The fear, I guess, is that with increasingly scarce consumer credit, rate and fee hikes on credit still available, and the disappearance of no-questions-asked jumbo mortgages, these classes fear they are destined never to return to the Big Rock Candy Mountain of consumerism.
Of course, this is not how these classes represent the problem to themselves. Their slant is, rather, that their children and their children’s children may not have it as good as they did. But this is the prettified way of putting it. In truth, they’re worried that their children and their children’s children will have snatched from them the exorbitant privilege of indulging their ephemeral pleasures with made-to-break trifles produced by sweated and immiserated workers throughout the developing world.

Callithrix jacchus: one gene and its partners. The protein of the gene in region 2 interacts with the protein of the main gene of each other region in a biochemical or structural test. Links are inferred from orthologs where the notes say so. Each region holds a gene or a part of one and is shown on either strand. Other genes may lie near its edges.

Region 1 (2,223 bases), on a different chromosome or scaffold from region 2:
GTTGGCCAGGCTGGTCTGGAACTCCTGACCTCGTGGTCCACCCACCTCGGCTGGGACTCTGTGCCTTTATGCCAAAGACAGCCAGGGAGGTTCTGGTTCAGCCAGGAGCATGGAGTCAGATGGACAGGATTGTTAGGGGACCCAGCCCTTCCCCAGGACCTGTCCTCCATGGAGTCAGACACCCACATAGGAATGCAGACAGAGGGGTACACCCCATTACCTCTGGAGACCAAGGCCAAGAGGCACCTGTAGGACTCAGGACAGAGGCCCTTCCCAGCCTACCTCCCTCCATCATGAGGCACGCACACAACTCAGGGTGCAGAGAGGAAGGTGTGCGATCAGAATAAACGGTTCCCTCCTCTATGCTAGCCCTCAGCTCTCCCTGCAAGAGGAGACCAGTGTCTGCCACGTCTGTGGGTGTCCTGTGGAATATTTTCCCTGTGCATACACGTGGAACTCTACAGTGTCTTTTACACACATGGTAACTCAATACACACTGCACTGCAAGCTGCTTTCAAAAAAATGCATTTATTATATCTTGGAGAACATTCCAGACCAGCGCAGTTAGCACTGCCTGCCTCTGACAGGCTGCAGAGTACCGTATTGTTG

So how do Americans kick against the pricks of foreclosed opportunity and gloomy prospects? They do it only as Americans can — by making a virtue of necessity. (Well not a virtue really; more a frivolity.)
Yes, the Great Recession can strip us of just about everything, but it cannot touch our many-layered, flip-chapeau, self-consciously ironic identifications.
The March 15, 2009 edition of The Washington Post features a story on “recession chic.” Slumming has always been a favorite pastime of the beau monde, but it had heretofore been a sordid, shameful thing. Now, however, it bears the imprimaturs of trend spotters and taste makers, so young urban professionals can stand proudly with hipsters (always early adopters of dishabille modishness) and the truly poverty-stricken (the earliest adopters of them all), savoring all the downmarket delights the wrong side of the tracks has to offer. “Enter the ‘recessionista,’” the story reports, positioning its central meme for takeoff: